The new version will take effect in the coming school year.
Conservatives, including the Republican National Committee and 2016 GOP presidential hopeful Ben Carson, slammed the 2014 Advanced Placement history course, saying it overemphasized negative aspects of U.S. history, portrayed historical events as “identity politics” — a series of conflicts between groups of people as opposed to explaining historical events through shared ideals — and did not fully explore the unique and positive values of the U.S. system.
Carson told a gathering in September that the framework is so anti-American that “I think most people, when they finish that course, they’d be ready to sign up for ISIS.”
The chief complaint was that the 2014 AP history course taught the story of the United States as “identity politics” — a series of conflicts over power and control between various groups, as opposed to explaining historical events through commonalities and shared ideals of the American people.
Peter Wood, president of the National Association of Scholars, a group of academics created to “confront the rise of campus political correctness,” commended the College Board for the 2015 revisions but said there is room for improvement.
“It’s definitely better than 2014 in a number of ways,” said Wood, who met Wednesday with College Board President David Coleman. “When we started raising criticisms about this in July last year, the pushback from the College Board was arrogant and dismissive. And they stayed in that tone before they began to see that maybe a better way to handle this is to look at the content of the criticism. I think the College Board is taking the position that it has something to learn from its critics.”
The College Board, the nonprofit company that owns the SAT, relies on committees of college professors and high school teachers to write frameworks for AP courses. Many of the people who wrote the 2014 framework also worked on the new version.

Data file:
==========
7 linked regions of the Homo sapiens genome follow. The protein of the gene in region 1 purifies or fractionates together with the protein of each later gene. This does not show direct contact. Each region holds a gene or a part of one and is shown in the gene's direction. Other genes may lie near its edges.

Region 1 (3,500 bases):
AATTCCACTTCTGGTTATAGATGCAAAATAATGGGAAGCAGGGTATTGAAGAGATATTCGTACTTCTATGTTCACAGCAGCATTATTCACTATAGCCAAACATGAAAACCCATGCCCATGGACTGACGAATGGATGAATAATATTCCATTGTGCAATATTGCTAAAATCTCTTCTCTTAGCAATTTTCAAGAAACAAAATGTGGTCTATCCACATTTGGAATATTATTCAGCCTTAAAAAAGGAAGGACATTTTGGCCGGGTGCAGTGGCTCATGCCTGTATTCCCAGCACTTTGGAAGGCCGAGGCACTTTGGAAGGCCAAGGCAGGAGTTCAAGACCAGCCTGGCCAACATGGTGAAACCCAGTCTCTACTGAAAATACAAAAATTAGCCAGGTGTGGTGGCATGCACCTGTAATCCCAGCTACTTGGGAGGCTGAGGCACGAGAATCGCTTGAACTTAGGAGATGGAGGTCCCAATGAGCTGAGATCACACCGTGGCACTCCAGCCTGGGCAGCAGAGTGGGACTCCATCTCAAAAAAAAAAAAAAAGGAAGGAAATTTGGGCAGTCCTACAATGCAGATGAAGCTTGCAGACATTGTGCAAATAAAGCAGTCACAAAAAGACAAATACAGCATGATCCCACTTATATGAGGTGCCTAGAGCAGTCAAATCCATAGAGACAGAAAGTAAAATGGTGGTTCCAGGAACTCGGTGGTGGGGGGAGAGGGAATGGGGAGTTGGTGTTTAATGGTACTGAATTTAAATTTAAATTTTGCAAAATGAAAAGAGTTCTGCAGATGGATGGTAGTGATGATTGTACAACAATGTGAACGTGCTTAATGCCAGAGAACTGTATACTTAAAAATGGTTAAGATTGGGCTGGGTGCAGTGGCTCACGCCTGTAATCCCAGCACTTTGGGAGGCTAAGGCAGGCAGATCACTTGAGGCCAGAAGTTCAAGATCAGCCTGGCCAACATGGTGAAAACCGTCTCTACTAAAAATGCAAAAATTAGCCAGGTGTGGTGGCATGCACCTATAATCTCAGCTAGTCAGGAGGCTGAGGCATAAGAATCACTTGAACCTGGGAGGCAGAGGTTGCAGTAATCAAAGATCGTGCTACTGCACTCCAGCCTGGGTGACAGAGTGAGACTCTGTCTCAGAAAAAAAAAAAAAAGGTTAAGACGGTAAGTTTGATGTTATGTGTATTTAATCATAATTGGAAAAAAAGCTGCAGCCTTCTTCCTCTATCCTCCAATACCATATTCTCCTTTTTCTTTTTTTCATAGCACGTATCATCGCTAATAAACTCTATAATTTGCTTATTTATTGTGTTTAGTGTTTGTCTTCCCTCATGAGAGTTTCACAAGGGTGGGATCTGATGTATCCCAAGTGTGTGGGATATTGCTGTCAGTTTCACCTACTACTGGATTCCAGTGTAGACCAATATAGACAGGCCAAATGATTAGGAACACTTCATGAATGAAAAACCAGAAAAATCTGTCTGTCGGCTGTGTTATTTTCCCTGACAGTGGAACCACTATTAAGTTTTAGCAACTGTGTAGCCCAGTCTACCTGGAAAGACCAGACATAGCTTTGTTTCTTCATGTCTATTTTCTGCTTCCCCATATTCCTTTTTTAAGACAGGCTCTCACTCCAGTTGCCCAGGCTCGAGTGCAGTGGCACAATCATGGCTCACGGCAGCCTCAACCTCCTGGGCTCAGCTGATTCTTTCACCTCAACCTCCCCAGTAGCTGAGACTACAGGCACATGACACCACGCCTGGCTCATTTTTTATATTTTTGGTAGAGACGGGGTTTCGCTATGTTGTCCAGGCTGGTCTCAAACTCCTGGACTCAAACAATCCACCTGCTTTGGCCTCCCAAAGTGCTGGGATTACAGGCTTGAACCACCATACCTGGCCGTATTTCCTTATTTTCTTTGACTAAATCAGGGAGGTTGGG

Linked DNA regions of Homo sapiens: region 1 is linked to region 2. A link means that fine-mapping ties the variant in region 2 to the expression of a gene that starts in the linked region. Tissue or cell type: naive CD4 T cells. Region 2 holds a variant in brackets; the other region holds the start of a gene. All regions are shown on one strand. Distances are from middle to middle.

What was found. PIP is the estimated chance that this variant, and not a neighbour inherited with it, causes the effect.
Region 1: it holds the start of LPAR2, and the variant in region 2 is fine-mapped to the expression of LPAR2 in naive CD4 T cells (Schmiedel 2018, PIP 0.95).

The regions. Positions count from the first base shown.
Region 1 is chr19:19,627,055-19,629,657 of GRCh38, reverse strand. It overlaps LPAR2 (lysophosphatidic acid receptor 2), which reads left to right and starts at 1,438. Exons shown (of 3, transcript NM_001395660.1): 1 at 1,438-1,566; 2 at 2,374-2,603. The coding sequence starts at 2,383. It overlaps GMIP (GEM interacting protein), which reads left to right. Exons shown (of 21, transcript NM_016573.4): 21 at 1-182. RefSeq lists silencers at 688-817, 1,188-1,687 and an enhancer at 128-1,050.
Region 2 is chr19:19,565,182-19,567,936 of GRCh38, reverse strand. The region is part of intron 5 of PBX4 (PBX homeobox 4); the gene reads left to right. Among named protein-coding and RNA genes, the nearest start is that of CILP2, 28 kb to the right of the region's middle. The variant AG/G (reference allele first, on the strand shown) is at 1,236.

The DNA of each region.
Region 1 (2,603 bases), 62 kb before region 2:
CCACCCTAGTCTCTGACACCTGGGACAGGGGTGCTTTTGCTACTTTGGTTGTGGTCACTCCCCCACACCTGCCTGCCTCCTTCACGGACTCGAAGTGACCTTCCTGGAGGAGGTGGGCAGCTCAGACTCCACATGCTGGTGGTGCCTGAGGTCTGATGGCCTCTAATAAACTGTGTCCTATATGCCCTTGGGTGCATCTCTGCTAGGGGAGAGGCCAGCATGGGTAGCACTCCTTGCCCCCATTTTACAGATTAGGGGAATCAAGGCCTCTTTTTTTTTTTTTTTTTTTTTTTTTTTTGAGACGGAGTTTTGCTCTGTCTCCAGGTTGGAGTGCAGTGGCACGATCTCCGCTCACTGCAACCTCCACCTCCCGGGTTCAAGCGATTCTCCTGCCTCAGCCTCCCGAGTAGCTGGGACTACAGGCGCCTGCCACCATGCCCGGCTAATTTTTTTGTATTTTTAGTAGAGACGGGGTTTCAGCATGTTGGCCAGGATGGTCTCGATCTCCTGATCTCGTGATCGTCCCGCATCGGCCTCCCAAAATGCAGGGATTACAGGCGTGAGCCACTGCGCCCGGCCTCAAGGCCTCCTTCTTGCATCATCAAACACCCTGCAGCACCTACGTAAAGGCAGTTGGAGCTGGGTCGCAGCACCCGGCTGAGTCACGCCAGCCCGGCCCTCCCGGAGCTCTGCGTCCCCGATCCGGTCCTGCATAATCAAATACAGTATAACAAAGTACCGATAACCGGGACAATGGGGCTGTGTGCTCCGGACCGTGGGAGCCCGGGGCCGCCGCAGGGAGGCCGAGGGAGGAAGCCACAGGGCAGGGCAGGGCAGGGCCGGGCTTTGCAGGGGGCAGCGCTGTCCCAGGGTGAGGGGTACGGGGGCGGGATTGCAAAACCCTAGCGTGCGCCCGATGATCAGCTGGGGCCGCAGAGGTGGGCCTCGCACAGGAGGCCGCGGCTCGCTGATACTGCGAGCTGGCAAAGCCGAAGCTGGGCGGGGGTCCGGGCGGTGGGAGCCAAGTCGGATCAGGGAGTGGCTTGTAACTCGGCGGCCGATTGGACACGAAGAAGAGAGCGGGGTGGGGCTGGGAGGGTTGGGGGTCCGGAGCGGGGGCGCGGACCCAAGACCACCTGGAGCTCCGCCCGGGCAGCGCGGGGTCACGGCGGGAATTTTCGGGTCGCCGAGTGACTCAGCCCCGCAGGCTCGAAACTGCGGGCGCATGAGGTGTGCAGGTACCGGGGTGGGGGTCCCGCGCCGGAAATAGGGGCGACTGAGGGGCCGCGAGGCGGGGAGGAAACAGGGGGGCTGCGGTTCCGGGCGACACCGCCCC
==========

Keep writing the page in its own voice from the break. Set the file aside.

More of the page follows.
The 2014 framework was endorsed by the American Historical Association, whose chief executive, James Grossman, defended it as a choice between “a more comfortable national history and a more unsettling one.”
But the pushback from conservatives was immediate.
In August 2014, the Republican National Committee accused the College Board of developing a “radically revisionist view of American history that emphasizes negative aspects of our nation’s history while omitting or minimizing positive aspects.”
In the fall, conservative school board members in Jefferson County, Colo., said they wanted to review the course because it wasn’t sufficiently patriotic, triggering protests from students and parents accusing the school board of censorship.Lawmakers in Oklahoma considered banning the class but dropped the effort.
Rick Hess, director of education policy at the conservative American Enterprise Institute, was critical of the 2014 version but said Thursday that the newest edition was “surprisingly good” and free of bias of either a liberal or conservative nature.
“I expected to be disappointed — I thought the last version was horrific,” said Hess, a onetime high school social studies teacher. “But what I see is . . . fair-minded, reasoned, and coherent, and I would be very comfortable teaching U.S. history with this.”
Still, a leading conservative dismissed the changes as more cosmetic than substantive.
“The College Board continues to be under the influence of leftist historians,” Stanley Kurtz, a senior fellow at the Ethics and Public Policy Center, wrote in an e-mail.
He has argued that the College Board wields too much influence over American education through its AP courses and tests. “Ultimately, I think the College Board is making superficial changes as a way of stifling competition,” he wrote. “Only competition in AP testing can restore curricular choice to states and school districts.”
More than 460,000 students took the AP U.S. history exam last year, hoping to score high enough to earn college credit.
Wood said conservatives around the country are interested in developing alternatives to the College Board.
“That opposition is not going to go away,” he said. “It’s become self-organizing, with a legislative presence in some states. There’s a will to break the College Board’s monopoly on this.”